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[105] and cars were put in order by the men of the Eighth. Many of them were mechanics, who had made locomotives and cars. On the 24th of April, the Eighth and the New-York Seventh marched twenty-two miles to the Junction. The heat was oppressive, and the men suffered for want of food. ‘On arriving at the Junction, they dropped asleep.’ On the afternoon of Friday, April 26, the regiment arrived in Washington, eight days after its departure from Boston. The National Intelligencer the next morning, speaking of the Eighth, said, ‘We doubt whether any other single regiment in the country could furnish such a ready contingent to reconstruct a steam-engine, lay a rail-track, and bend the sails of a man-of-war.’ General Butler remained behind at Annapolis in command of that important post.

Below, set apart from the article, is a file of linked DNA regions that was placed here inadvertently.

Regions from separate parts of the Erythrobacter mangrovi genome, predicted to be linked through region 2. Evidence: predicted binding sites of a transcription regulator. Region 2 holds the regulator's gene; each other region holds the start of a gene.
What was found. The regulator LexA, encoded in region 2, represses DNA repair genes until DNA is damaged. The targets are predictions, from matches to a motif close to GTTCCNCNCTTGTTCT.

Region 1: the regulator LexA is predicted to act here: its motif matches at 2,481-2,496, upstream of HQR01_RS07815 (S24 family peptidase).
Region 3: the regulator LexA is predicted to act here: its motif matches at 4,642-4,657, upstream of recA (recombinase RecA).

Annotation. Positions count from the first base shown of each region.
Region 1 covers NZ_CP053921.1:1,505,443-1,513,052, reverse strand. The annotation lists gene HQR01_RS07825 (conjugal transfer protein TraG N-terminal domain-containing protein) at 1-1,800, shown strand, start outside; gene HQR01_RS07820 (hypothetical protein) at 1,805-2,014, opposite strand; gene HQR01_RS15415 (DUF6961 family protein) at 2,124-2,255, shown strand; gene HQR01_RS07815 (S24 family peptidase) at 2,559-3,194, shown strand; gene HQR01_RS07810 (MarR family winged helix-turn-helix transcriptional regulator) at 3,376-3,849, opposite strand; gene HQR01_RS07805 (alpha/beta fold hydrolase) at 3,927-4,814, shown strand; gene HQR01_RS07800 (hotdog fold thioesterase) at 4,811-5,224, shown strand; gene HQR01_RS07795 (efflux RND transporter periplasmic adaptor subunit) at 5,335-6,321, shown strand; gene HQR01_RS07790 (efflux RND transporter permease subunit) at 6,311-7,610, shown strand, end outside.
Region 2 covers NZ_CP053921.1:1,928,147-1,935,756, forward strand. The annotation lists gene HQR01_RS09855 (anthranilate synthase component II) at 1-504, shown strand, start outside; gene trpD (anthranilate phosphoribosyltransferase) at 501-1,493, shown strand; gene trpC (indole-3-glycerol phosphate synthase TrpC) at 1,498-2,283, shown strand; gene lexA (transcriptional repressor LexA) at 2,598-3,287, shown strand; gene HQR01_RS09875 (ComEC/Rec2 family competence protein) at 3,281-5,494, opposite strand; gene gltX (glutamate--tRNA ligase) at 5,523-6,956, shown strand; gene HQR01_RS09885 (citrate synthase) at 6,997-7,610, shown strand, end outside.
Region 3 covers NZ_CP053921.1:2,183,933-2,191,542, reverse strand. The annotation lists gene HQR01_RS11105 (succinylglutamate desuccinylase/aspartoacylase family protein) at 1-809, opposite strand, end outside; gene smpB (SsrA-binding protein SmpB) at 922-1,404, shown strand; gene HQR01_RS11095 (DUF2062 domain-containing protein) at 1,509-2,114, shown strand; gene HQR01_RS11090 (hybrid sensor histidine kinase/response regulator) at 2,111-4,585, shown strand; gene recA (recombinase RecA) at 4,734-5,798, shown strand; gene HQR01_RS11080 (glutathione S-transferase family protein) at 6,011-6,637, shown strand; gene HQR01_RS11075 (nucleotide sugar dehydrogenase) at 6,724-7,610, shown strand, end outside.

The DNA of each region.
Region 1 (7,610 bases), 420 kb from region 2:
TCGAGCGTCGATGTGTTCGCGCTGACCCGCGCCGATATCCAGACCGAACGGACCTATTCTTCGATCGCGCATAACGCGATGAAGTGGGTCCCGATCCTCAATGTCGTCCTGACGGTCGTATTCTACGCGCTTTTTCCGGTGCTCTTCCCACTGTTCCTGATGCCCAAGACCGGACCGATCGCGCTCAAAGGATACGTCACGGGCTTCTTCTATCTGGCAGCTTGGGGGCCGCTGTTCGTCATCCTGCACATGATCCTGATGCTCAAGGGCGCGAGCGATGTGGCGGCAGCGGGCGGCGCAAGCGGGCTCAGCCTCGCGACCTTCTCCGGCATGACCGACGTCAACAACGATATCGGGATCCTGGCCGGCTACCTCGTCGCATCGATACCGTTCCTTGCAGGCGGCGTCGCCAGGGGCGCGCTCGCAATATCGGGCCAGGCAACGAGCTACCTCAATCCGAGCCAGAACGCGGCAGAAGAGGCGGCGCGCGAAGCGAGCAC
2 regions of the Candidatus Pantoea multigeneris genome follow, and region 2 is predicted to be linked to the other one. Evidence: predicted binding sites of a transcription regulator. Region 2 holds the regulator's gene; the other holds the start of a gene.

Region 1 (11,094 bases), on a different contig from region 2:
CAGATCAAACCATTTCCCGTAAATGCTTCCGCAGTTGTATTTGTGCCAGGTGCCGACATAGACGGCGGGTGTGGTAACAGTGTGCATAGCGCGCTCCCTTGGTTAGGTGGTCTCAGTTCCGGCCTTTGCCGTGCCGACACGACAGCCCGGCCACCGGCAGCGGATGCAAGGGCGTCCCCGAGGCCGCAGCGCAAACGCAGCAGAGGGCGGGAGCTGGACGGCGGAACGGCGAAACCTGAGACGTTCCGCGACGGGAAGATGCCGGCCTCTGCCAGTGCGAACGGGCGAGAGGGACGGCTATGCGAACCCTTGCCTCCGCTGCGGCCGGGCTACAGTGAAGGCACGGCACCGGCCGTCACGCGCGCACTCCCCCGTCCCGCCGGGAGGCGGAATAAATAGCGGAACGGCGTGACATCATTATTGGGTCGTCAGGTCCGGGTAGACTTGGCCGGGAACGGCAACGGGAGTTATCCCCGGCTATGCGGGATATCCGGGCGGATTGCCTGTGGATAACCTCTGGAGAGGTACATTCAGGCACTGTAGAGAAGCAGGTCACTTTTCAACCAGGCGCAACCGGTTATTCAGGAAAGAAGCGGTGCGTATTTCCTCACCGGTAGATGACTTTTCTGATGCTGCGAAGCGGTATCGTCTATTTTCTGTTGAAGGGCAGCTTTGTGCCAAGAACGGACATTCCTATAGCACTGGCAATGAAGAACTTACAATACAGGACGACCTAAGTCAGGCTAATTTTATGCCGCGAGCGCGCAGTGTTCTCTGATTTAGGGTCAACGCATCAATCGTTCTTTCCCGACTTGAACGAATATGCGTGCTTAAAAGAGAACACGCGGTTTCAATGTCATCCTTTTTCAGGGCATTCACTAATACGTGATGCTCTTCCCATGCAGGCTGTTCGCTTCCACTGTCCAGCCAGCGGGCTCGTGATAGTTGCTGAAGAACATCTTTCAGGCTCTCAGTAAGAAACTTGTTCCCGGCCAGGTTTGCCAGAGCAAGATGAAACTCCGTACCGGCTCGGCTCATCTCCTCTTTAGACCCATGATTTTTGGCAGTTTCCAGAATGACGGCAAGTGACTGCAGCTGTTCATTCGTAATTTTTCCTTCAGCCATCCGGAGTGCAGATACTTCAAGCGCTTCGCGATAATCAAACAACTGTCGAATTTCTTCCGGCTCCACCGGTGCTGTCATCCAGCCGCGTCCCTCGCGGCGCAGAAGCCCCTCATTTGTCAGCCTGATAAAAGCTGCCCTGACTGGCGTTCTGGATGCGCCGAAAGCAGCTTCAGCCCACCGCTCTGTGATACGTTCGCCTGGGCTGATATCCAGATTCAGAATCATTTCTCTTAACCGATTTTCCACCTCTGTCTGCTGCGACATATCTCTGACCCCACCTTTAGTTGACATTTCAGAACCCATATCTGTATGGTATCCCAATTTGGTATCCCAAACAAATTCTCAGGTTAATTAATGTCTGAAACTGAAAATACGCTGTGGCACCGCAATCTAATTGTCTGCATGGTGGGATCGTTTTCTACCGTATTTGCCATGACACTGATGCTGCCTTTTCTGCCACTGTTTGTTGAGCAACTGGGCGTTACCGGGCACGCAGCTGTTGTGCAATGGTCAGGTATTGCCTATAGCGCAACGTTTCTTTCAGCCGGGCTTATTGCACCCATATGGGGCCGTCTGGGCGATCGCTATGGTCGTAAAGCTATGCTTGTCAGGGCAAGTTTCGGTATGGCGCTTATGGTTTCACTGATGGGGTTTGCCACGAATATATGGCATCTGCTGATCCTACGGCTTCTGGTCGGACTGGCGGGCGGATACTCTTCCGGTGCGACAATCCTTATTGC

The hard labor of laying the railroad track, and repairing the locomotives and cars, had worn out the men's uniforms. The fact being presented to the President by Colonel Monroe, he ordered them to be furnished with army trousers and blouses. On the 30th of April, the regiment was mustered into the United-States service. The regiment remained in Washington until the middle of May, when it was ordered to the Relay House to guard the railroad. It remained there, with changes of detail, until the 29th of July, when it received orders to return home. It arrived in Boston on the 1st of August, where it was honorably received, and addressed by the Mayor of the city.

These soldiers received the thanks of the United-States House of Representatives, ‘for the energy and patriotism displayed by them in surmounting obstacles upon sea and land, which traitors had interposed to impede their progress to the defence of the national capital.’ On the 4th of July, while at the Relay House, the regiment was presented with a new flag, made and forwarded by the ladies of Lynn. On the 12th of May, Colonel Monroe resigned his commission, and Lieutenant-Colonel Hinks was elected to fill the vacancy. In acknowledgment of the long and valuable services of Colonel Monroe in the militia of his State and country, Governor Andrew directed the Adjutant-General to address him the following letter:—

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